I play a little ukulele. (That’s a ukulele joke.) Last weekend, I attended the second annual Los Angeles International Ukulele Festival with a uke-playing friend. When I mentioned this to other friends, I got the same reply: you hipster. But I’m here to assure you: there were no hipsters present. Like the open mics I wrote about last week, the vibe at the fest would have killed any pretension of “cool.” And here’s why that’s great…
Slandered as a hipster instrument, the ukulele is far too dorky ever to sustain the kind of cool necessary to attract hipsters en masse to a festival. Instead the crowd was a mix of — and I mean this in the nicest way — fellow dorks. Running all day on Saturday, the Festival does a great job of interspersing workshops with outdoor performances and a ukulele market. Attend a class for an hour; sit outside for a performance; attend another class; check out vintage, custom, and new ukuleles from the merchants; grab lunch at the taco truck; practice pronouncing it “ooo-koo-lay-lay”; have fun — that’s the schedule.
There are many things that fascinate me — a guitarist — about the ukulele. One is an instruction that my oft-cited, resident music professor friend Todd Kemp told me long ago: you need to be aware of the chord voicings that you’re using. On guitar, where I like to throw in chunky 2nd inversions frequently, I practice that lesson with minimalism: if I’m not playing a big open major or minor chord, I usually don’t hit more than three strings. But on guitar, if I wanted, I could usually play those voicings all over the neck, wherever I needed.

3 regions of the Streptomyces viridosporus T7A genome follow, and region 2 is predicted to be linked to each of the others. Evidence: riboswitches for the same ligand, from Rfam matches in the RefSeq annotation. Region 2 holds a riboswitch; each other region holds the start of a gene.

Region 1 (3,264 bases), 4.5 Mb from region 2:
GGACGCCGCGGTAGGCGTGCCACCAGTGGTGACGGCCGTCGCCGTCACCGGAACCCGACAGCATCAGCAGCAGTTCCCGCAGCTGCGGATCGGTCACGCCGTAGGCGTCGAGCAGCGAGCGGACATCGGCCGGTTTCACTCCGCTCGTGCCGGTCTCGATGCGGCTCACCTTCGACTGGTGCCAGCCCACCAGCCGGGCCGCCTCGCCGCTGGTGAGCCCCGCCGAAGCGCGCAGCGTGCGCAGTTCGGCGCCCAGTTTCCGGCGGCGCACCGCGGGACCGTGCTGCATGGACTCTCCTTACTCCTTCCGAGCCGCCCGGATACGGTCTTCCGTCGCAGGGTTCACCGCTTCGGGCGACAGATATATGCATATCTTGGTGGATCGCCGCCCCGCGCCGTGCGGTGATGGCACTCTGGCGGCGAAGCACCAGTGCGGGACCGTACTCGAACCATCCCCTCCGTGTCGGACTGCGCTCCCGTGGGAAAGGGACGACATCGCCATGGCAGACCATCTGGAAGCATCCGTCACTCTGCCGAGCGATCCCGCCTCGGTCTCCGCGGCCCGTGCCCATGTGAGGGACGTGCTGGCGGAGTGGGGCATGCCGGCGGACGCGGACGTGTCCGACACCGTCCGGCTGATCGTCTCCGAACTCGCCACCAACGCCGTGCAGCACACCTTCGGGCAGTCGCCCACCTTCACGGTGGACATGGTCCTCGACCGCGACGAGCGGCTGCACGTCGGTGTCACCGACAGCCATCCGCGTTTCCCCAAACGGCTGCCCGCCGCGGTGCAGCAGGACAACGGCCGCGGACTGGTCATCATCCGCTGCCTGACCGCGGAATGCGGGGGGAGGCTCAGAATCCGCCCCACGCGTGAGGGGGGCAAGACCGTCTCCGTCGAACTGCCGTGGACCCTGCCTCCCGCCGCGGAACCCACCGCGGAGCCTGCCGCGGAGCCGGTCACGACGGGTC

On ukulele — highlighted by Sarah Maisel in my first workshop of the festival — those voicings are often even more meaningful because you’re working with only four strings, have a tiny neck, and (for most of us) have a high G string below the lowest string (a C). You’re choosing voicings based on a limited number of options and it forces you to think about it. I can’t just chunk away.
In that first workshop, there was enough information to tease out into many classes on voicings, substitutions, and chord changes. It was a cool exercise in showing how little choices can expand our musical palette. Instead of looking at it as though we have infinite choices, it was a lesson in meaningful, restricted choices.
In my second workshop — Improvising Over Chord Changes — there were far too many of us to focus on restricting choices. Instead, Abe Lagrimas, Jr. gave us a limited palette (Bb major scale) and a variety of chord changes and walked us through the basics of improvisation using those tools. The practice of those exercises, of course, involved 50 people noodling through the scale all at once. At times it was cacophonous, but it was another example of how much we can spin from a limited selection.
My interest in ukulele is driven in part by my minimalism. I like working towards the fewest tools necessary. It’s not for everyone. Unlike guitar, on which virtually any style of music can be played, the ukulele ties your hands. Popular exponents of the instrument often wish to demonstrate how versatile the instrument is by adapting well-known songs to ukulele. Sometimes these adaptations are wonderful. But I like hearing the ukulele qua ukulele. I like the voice of it.
This was my first time attending but it was so enjoyable that next year, I won’t hesitate to buy my tickets, starch my jodhpurs, fill my zahato with a delicious IPA they brew in the converted Airstream in my neighborhood, wax my mustache, and cycle my velocipede to the festival. But like I said, there are no hipsters present.